Assume Simplicity
Don’t try to plan too much for the future, to design for repurposing. That brings complexity, and complexity makes code brittle and adds significant cost. Instead, focus on doing things right today, e.g., in testing and communicating. Assume problems are simple and easily solved. This approach works for all but a tiny percentage of problems, and the time saved is more than enough to deal with those exceptions. A corollary: don’t automate complexity.

Make Incremental Changes
Make big changes all at one time, and you invite big problems. Instead, make small, incremental changes to plans, code or the team—at the smallest level that makes a difference. A corollary to this principle is the idea that in the early stages of development, we should avoid committing to crucial design decisions that are very difficult to change.

Respond Empirically
We can categorize the ways of transforming ideas into products as deterministic or empirical. The deterministic approach sets out to create an exhaustive definition of the product, and then proceeds to realize that detailed definition. That way leads to complexity and waste. The lean/agile way is to develop a high-level concept of the product, and set up tests and other clear feedback mechanisms on the model of Deming’s “plan, do, check, act” cycle. These offer empirical responses and enable the development team to adapt to changes as it works on the best ways to bring the concept to reality.

Ensure Daily Visibility
Problems in software development can usually be traced to someone who did not communicate something important to the customer, to a programmer, to a manager. The lean/agile approach uses several techniques that can’t be done without communicating among the team and with the customer. These include daily team sessions, electronic dashboards showing relevant metrics, and big visual charts.

Some of the Best Practices
The lean/agile software development process puts those principles to work with a set of best practices. A best practice is a technique that, through experience and research, has proven to lead reliably to an optimal result. In software development, it is a well-defined technique that contributes to a successful step in writing effective code. Its combination of the best practices described below makes the lean/agile software development process so effective. Some of these best practices are:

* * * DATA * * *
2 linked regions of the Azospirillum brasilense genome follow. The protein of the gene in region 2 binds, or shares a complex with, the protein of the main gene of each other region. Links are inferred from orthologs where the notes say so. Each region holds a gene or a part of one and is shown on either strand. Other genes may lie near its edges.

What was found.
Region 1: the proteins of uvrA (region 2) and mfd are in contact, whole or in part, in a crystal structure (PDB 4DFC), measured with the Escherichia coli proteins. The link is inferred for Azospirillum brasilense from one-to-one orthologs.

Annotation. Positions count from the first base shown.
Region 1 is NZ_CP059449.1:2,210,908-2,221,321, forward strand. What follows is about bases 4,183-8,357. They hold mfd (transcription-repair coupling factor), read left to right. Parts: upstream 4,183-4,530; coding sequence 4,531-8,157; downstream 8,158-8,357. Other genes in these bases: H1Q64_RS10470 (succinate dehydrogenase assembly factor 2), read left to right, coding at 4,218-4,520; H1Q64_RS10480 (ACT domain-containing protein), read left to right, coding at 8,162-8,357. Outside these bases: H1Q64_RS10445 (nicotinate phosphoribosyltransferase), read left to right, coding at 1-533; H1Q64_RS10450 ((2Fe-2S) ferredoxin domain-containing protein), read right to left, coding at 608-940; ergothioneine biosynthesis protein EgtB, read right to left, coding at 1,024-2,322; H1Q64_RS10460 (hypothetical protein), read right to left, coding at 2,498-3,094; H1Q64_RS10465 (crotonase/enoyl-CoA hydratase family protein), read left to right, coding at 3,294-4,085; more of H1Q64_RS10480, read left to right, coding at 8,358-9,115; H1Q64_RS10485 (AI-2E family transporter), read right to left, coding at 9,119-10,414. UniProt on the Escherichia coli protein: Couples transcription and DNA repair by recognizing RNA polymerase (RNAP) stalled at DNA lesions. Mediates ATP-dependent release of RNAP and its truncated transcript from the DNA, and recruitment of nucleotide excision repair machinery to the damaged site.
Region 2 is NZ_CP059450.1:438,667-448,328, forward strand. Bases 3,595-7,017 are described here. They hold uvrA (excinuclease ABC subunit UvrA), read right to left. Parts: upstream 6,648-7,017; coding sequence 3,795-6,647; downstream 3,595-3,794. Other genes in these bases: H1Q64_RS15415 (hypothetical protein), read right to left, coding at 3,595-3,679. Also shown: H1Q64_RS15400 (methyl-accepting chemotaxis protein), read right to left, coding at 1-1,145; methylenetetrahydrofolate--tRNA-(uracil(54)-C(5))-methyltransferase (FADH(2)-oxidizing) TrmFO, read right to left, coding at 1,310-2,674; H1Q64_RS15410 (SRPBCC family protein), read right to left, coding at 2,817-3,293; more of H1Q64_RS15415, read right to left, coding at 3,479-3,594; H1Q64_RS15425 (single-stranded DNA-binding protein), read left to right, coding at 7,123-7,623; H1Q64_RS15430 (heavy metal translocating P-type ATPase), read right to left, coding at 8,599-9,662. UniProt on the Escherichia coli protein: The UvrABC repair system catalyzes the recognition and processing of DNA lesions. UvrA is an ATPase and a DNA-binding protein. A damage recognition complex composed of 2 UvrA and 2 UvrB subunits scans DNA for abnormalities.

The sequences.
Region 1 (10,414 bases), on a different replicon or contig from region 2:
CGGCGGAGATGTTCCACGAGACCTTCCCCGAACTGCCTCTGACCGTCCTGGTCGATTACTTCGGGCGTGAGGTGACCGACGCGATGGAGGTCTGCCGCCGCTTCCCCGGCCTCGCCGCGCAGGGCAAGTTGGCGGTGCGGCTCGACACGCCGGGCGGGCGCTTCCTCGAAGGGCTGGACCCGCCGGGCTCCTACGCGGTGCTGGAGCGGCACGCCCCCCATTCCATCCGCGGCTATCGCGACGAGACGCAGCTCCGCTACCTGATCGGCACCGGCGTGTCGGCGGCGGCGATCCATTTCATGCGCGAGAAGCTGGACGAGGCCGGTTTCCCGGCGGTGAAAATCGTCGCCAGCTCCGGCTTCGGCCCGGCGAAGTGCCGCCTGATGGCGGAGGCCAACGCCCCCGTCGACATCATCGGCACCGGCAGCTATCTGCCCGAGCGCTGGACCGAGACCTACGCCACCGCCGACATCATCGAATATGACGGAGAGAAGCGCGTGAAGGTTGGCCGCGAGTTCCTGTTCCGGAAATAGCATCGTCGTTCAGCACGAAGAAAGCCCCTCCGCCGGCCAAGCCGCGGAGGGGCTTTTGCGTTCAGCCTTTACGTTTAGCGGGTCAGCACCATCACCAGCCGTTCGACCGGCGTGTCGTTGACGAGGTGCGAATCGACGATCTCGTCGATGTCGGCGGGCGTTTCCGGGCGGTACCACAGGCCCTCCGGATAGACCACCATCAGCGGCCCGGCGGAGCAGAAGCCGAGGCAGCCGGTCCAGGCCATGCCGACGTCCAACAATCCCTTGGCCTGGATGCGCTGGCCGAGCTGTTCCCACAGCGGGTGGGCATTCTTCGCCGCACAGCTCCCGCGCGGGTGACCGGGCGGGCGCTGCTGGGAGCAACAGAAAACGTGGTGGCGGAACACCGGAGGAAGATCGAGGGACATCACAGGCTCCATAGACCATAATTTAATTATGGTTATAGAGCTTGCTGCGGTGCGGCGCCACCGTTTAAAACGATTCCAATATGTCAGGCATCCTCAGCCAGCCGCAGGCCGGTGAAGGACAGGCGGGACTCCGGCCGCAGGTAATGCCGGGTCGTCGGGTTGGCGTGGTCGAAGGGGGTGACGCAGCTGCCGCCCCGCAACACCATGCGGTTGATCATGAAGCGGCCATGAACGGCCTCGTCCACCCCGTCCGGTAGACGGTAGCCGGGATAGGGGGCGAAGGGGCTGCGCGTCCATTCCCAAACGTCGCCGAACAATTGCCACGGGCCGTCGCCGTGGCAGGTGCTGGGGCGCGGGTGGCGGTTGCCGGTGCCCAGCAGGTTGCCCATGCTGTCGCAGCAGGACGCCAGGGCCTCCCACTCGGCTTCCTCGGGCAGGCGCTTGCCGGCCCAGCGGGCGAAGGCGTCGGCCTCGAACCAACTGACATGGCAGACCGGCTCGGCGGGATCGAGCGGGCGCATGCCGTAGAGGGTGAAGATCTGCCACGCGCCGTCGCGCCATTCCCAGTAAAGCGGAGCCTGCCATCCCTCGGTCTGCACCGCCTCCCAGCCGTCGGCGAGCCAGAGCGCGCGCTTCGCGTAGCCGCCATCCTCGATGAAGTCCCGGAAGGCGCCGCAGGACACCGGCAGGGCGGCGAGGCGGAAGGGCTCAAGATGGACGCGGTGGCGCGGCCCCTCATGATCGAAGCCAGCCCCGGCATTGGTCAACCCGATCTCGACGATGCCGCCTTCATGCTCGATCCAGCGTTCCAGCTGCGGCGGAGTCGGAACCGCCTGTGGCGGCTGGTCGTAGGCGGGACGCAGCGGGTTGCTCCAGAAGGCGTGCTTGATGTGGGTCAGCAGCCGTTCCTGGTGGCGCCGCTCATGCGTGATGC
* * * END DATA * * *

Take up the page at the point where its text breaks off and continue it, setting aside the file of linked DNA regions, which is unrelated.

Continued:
• Iterative development.
  • Automated testing.
  • Continuous integration.
  • Refactoring

Iterative Development
The lean/agile software development process offers numerous advantages over the traditional methodologies. One of these advantages is iterative development. The typical traditional software development methodology utilizes a waterfall approach whereby the each phase of the project lifecycle is performed and completed before the next phase is started.  So, assume a project lifecycle has the following phases: requirements, design, code, test, and deploy.  A waterfall development approach would look like this:

On the other hand, an iterative development approach would look like this:

So, in a traditional software development methodology, each of the phases is performed only once, within the entire life cycle, and each phase is completed before moving onto the next phase.

In the lean/agile software development methodology, the process is iterative; that is, the project lifecycle consists of short iterations. Within each iteration, a small part of the software system is created. Each iteration includes gathering requirements, designing, coding, testing and deploying for that small part of the software system.  In some situations, the software product cannot actually be deployed into production until the final iteration. In these cases, all but the final deployment will be into a staging area.  Even so, there are advantages in going through each of the other phases iteratively.